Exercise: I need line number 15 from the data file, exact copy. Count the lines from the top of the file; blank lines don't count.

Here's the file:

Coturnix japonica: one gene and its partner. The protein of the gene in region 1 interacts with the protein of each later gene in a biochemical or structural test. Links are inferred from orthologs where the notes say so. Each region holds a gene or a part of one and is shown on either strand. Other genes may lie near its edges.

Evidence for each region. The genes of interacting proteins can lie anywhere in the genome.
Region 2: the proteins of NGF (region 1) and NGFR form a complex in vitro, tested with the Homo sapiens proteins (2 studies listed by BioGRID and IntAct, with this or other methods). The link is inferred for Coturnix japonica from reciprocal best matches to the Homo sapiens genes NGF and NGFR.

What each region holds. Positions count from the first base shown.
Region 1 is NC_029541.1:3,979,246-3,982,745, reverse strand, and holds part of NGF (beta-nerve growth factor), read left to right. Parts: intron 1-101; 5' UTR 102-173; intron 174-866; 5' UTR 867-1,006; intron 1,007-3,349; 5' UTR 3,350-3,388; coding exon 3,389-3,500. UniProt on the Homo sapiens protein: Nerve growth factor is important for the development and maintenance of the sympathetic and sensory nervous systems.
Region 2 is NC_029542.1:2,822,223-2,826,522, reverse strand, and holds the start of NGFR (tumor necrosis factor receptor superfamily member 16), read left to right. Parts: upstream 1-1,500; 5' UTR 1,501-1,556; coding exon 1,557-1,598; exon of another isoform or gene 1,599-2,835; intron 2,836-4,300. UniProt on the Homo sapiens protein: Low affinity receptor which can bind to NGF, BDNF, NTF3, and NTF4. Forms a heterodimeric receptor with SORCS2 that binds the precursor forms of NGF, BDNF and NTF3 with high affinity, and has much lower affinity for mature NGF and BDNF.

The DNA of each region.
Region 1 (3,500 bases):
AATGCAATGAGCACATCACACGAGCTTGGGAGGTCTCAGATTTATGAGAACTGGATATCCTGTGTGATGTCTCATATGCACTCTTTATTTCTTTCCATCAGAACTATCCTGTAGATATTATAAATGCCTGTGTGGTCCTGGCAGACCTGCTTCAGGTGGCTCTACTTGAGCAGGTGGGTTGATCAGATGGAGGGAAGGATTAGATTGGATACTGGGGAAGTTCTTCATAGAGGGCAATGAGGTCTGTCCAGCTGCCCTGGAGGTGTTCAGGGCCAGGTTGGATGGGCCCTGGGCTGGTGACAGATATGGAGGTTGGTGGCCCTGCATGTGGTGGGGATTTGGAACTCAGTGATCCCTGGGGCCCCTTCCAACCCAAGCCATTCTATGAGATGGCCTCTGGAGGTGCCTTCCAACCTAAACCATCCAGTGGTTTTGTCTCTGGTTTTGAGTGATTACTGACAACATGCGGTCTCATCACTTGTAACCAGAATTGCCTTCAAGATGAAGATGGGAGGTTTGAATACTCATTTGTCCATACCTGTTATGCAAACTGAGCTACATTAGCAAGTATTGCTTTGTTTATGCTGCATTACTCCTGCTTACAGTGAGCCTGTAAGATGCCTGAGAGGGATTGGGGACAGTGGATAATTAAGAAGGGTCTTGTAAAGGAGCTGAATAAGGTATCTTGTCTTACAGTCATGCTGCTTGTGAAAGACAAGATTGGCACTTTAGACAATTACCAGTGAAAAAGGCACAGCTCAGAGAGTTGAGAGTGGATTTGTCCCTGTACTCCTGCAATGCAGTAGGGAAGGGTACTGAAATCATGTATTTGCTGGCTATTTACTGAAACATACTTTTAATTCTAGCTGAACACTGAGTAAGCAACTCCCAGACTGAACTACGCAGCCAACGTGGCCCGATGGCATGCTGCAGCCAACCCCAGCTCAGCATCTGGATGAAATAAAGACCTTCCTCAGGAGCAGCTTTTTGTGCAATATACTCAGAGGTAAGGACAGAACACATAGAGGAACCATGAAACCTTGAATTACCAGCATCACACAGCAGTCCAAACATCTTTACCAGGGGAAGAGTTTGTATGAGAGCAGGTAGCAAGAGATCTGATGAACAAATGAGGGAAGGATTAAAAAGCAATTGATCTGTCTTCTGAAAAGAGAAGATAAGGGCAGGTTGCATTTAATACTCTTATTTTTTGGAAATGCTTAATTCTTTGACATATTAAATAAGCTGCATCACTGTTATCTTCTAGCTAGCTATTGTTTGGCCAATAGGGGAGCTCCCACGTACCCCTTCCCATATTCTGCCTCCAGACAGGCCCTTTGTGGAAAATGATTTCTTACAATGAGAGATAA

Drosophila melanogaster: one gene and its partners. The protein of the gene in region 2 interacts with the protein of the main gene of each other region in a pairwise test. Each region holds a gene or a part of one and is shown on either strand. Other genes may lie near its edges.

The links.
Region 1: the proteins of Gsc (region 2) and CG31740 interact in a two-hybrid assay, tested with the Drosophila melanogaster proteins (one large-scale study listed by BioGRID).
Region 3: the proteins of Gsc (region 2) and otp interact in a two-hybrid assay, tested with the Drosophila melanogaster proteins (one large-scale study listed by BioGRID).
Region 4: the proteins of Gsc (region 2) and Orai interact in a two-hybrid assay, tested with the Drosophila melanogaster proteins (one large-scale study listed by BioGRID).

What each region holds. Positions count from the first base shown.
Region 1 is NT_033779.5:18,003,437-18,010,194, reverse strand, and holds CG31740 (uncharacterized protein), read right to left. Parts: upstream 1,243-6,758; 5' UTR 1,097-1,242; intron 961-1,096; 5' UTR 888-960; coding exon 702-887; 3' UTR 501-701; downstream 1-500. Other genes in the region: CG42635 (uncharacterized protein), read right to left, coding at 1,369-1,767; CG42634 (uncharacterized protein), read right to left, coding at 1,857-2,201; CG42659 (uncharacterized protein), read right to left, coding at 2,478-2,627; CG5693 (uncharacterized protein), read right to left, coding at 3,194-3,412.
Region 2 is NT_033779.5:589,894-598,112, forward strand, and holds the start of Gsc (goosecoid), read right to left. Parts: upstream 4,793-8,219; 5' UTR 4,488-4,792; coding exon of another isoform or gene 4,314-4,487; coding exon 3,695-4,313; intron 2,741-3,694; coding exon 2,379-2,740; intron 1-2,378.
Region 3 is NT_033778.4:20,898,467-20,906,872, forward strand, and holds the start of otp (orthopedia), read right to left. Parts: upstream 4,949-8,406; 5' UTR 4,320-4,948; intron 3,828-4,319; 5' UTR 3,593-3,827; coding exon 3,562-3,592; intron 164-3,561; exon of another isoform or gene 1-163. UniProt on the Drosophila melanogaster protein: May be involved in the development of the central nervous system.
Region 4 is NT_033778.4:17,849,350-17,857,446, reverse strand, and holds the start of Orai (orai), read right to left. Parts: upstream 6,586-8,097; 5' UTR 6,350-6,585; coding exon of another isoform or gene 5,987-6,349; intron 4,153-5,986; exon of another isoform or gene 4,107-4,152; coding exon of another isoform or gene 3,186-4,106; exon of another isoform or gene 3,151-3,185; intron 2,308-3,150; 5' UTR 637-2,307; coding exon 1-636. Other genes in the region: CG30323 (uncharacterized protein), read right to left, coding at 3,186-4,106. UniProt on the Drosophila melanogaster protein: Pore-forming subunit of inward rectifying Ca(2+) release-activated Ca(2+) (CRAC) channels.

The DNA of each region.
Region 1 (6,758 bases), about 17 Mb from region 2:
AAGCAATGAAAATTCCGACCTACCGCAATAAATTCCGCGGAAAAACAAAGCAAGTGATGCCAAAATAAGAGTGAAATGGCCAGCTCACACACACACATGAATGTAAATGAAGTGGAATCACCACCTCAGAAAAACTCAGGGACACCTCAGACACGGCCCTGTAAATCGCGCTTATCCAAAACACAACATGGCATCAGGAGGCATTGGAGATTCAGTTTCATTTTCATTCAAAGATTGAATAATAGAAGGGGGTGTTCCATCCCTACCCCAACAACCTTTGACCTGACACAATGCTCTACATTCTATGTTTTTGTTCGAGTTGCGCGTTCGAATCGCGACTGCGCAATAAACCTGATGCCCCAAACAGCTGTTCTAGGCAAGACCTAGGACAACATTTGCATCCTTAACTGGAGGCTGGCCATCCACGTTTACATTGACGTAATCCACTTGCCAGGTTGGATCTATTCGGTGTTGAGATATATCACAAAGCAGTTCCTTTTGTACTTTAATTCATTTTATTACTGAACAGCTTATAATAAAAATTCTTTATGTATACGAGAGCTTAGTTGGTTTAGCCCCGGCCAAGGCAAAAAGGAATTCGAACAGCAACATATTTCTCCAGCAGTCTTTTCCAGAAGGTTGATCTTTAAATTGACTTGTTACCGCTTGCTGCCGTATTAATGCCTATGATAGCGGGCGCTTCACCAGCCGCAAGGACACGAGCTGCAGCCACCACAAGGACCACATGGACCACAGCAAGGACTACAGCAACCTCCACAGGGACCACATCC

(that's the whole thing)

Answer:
What each region holds. Positions count from the first base shown.